Author(s): Subit Barua [*] aff1 , Mohammed A Junaid aff1
DNA methylation; epigenetics; lifestyle; pregnancy
Growing evidence suggests that maternal exposure to certain environmental conditions during pregnancy can have significant effects on the growth of the fetus and on susceptibility to chronic diseases later in life. Perhaps, it has been best postulated by Barker [1,2 ] that different windows of gestational development have different effects, depending on the sensitivity and critical windows for specific organs. Etiologically, factors such as different environmental conditions may modulate the developmental origin of adult disease. Epigenetic alterations of the fetal genome during specific windows of gestational development are emerging as one of the hidden mechanisms for such effects beyond the underlying changes in DNA sequences. In addition to individual genetic information, a few among the many factors that can alter offspring's epigenome and thereby modulate disease risk include maternal lifestyle, diet, obesity and exposure to smoking, alcohol or endocrine disruptors. Whereas the hypothesis of the developmental origins of health and disease proposes that environmentally induced changes during early life, including those at conception or fetal life, impact long-term health, emerging studies are linking such onset of diseases with epigenetic alterations [3,4,5,6 ]. It is crucial to understand the impact of such changes in utero , because of the presence of various environmental factors that the fetus experiences during vulnerable periods of development. In this article, we review the link between maternal lifestyle, dietary factors and consumption or exposure to various other environmental factors during gestation and the modulation of the offspring's epigenome. This perspective will include studies from both experimental animal models and human epidemiological studies that will provide some insights into the underlying epigenetic mechanisms.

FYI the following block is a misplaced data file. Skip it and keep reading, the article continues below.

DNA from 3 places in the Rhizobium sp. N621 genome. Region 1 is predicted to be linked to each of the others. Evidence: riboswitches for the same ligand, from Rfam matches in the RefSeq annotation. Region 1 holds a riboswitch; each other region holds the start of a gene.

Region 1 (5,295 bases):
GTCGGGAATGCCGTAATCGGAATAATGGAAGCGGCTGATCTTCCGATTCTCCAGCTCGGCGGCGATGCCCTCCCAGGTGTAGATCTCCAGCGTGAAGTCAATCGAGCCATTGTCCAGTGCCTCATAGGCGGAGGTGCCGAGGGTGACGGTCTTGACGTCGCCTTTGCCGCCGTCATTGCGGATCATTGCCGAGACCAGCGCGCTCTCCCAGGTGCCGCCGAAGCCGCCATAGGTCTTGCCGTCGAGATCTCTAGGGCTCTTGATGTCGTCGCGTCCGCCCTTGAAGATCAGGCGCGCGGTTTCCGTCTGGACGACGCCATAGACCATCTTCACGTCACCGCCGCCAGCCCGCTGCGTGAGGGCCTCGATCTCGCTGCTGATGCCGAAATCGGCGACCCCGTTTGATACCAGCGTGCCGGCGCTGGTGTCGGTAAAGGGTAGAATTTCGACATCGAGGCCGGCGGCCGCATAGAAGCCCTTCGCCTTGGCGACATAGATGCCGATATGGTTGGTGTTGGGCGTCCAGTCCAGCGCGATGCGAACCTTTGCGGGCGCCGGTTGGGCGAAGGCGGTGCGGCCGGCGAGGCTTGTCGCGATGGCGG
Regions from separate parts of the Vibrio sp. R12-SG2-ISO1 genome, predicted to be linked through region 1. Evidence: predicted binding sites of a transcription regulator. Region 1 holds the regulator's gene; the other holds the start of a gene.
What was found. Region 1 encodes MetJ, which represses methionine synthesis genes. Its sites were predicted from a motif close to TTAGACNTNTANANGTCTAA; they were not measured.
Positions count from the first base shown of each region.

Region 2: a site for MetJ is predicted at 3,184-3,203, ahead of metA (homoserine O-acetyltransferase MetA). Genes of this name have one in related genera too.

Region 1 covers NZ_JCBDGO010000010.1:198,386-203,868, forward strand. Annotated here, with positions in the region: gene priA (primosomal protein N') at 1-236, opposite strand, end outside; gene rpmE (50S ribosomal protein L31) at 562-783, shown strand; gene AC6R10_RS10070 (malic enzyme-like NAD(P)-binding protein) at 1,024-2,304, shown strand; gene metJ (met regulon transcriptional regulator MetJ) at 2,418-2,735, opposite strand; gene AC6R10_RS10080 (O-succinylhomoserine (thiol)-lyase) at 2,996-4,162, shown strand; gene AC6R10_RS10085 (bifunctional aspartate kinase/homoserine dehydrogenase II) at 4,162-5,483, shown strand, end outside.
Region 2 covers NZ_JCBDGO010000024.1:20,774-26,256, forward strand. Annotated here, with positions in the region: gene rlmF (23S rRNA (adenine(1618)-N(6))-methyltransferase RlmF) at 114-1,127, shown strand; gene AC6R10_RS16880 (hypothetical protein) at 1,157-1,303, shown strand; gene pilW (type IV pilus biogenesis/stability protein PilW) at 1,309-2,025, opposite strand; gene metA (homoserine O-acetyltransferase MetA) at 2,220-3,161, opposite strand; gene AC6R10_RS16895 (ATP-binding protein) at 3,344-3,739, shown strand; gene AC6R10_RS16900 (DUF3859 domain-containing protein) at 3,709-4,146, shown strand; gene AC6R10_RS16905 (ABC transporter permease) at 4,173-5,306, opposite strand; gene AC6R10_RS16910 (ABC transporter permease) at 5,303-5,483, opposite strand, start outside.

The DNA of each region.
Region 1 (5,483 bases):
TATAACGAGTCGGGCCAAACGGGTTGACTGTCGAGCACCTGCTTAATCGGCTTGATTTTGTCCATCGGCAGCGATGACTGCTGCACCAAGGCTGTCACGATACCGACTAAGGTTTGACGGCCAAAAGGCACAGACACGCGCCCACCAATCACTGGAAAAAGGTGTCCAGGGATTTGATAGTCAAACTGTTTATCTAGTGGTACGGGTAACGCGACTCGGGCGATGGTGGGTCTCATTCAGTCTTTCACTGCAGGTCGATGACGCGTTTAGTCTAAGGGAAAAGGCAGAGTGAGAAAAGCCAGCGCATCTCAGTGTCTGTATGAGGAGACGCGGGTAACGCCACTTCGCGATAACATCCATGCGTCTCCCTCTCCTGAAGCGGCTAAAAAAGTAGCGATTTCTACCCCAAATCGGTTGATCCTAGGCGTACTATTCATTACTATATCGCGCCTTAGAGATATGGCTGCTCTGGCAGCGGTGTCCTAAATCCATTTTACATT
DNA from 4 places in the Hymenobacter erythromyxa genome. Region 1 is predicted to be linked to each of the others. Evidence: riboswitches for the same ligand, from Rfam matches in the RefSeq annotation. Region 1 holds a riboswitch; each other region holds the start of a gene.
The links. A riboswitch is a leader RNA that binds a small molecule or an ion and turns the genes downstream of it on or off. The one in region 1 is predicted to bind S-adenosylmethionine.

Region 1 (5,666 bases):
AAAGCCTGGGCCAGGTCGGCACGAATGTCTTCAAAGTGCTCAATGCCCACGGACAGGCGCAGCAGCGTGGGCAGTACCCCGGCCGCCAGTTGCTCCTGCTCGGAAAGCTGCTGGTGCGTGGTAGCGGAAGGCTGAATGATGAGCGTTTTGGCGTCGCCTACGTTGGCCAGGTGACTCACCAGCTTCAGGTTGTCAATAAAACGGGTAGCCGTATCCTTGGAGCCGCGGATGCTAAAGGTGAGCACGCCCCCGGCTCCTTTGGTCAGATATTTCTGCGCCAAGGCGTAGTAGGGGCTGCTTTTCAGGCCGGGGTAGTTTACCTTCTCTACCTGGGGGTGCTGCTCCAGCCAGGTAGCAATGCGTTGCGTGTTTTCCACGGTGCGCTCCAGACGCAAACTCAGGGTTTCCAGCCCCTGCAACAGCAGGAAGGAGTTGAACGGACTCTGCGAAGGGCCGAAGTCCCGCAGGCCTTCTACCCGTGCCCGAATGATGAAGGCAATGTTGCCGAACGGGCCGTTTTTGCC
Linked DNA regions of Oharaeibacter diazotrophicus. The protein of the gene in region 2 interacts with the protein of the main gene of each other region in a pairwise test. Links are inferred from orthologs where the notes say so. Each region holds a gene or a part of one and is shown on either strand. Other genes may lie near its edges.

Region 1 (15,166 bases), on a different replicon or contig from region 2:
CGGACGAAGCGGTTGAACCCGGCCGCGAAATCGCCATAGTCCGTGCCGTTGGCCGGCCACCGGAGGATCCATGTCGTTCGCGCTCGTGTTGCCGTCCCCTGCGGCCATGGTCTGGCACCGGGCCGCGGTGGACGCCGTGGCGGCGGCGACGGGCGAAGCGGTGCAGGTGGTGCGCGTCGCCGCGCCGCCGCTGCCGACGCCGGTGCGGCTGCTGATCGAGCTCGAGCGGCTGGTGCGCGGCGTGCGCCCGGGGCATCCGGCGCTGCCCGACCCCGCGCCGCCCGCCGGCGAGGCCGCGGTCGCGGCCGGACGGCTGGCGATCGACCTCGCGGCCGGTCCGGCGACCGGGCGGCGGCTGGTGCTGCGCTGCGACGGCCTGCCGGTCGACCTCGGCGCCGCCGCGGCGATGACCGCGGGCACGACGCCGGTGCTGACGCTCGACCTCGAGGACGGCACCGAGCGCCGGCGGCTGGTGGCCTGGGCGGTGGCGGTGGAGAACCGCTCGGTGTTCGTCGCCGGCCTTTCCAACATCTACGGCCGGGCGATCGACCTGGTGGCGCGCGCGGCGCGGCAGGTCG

Recent evidence from observational and experimental studies suggests that maternal nutrition during the gestational period can modulate developmental programming and alter the physiology of the offspring. Such observations are supported by findings from several studies on human cohorts and animal models. These studies have shown that a maternal methyl diet, specifically one that is high in folic acid, during pregnancy can modulate physiological outcomes, including neural tube defects, intrauterine growth restrictions, septal defects, autism spectrum disorder, congenital heart defects, oral clefts, allergy and cancer [7,8,9,10,11,12,13,14 ]. Moreover, maternal diet can induce persistent changes of the offspring genome/epigenome that may result in predisposition to potential disease and risk in adult life [15,16 ]. During pregnancy, the availability of common methyl donors such as folate, choline, serine, betaine and methionine from dietary sources can modulate the synthesis of the central methyl donor, S-adenosyl-methionine and thus alter the DNA methylation and histone modifications in the fetal epigenome, resulting in changes in gene expression. A study in a mouse model showed that methyl supplementation prior to and during pregnancy induced epigenetic changes with a gain in methylation in the agouti long terminal repeat, and thus changes the phenotype and longevity of the offspring [17 ]. A diet rich in methyl donors during pregnancy was also found to induce hypermethylation at the CpG site...